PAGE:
According to a review in The New York Times:
"Kotlowitz aims to tell unforgettable stories about the afterlife of homicide, how it penetrates the minds, bodies and communities of those it touches. He succeeds."
Kotlowitz read a passage on NPR's Fresh Air:
"Chicago has become a symbol for the personal and collective wreckage, a kind of protracted cry of distress in the streets of the nation's most impoverished and segregated neighborhoods. Citizens killing citizens, children killing children, police killing young black men. A carnage so long-lasting, so stubborn, so persistent that it's made it virtually impossible to have a reasonable conversation about poverty in the country and has certainly clouded any conversation about race."
A section of the book is adapted by the author at nymag.com:
"Ramaine’s death has been especially hard on Nijajuan. He tells me that the smell of the pooling blood follows him everywhere. It’s like concentrated vinegar, and he’ll push it away for a while, only to have it return with such power it’s as if he’s back in the hospital room sitting with his dying brother."
There's also an interview with Kotlowitz at The Trace, and at the end he was invited to add anything he hadn't been asked about:
"Running through many of the stories is this notion of forgiveness. For many of the people in the book it’s this effort to forgive themselves and the people around them. I was just kind of inspired by this capacity of people to forgive."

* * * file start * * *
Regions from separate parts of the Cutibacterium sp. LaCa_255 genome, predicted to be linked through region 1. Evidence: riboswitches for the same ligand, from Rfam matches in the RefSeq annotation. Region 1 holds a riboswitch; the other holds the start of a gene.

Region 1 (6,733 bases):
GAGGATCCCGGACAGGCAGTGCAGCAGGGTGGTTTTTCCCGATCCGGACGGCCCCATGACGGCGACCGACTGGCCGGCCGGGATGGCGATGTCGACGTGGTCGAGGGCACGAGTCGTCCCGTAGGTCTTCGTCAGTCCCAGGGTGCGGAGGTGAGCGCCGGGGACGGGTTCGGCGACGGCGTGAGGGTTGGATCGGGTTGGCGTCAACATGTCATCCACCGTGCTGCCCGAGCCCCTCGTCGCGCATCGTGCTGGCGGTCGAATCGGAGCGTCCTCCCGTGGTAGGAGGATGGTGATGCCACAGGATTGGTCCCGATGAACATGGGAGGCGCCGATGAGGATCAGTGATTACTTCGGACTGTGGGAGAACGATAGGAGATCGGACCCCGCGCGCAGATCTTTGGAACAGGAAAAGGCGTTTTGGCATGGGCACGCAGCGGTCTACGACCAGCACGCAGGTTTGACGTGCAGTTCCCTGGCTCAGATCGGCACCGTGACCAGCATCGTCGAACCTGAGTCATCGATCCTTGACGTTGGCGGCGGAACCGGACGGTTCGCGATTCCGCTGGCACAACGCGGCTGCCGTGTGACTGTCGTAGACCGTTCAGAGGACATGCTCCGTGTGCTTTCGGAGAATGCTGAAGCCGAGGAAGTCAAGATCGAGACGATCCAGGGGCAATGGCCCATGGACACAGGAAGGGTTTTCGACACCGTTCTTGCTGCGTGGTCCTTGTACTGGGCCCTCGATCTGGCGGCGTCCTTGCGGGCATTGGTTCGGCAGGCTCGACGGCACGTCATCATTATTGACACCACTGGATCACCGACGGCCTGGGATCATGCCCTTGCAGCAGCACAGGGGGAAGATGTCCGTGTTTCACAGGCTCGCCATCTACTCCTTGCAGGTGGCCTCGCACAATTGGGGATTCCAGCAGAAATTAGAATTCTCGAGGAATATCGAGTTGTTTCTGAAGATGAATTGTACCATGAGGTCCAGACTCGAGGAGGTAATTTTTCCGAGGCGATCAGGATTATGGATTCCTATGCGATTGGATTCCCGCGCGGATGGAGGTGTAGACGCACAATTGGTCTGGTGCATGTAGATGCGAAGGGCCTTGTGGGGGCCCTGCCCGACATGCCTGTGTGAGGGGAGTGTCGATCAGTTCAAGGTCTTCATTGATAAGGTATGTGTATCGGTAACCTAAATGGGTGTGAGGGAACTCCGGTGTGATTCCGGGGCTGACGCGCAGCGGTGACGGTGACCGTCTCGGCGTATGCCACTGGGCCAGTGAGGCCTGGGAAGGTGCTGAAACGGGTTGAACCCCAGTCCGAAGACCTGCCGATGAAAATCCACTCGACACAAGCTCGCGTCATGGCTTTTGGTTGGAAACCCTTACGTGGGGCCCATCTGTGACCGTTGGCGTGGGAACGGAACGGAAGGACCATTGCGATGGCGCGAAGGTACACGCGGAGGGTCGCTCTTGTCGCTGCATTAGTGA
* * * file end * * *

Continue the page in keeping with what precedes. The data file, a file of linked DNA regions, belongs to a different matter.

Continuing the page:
Kotlowitz is also the author of the 1991 bestseller "There Are No Children Here: The Story of Two Boys Growing Up in The Other America" and co-produced the 2011 documentary The Interrupters, which you can watch online at pbs.org.
People watching at home heard the gunshots when Emmy Award–winning twenty-four-year-old reporter Alison Parker was murdered on live television, along with her colleague, photojournalist Adam Ward in 2015.
Her father Andy Parker shares his story in another new book released this week: "For Alison: The Murder of a Young Journalist and a Father's Fight for Gun Safety."
In an interview with People, Parker said:
“I felt like I had to do it for the people who have lost their lives to gun violence and most importantly, I had to do it for Alison. I needed to tell her story.”
Women Against Gun Violence tweeted a photo of the Parker with his daughter:
Fox News interviewed Parker yesterday:
Tonight, he will be speaking at The National Press Club.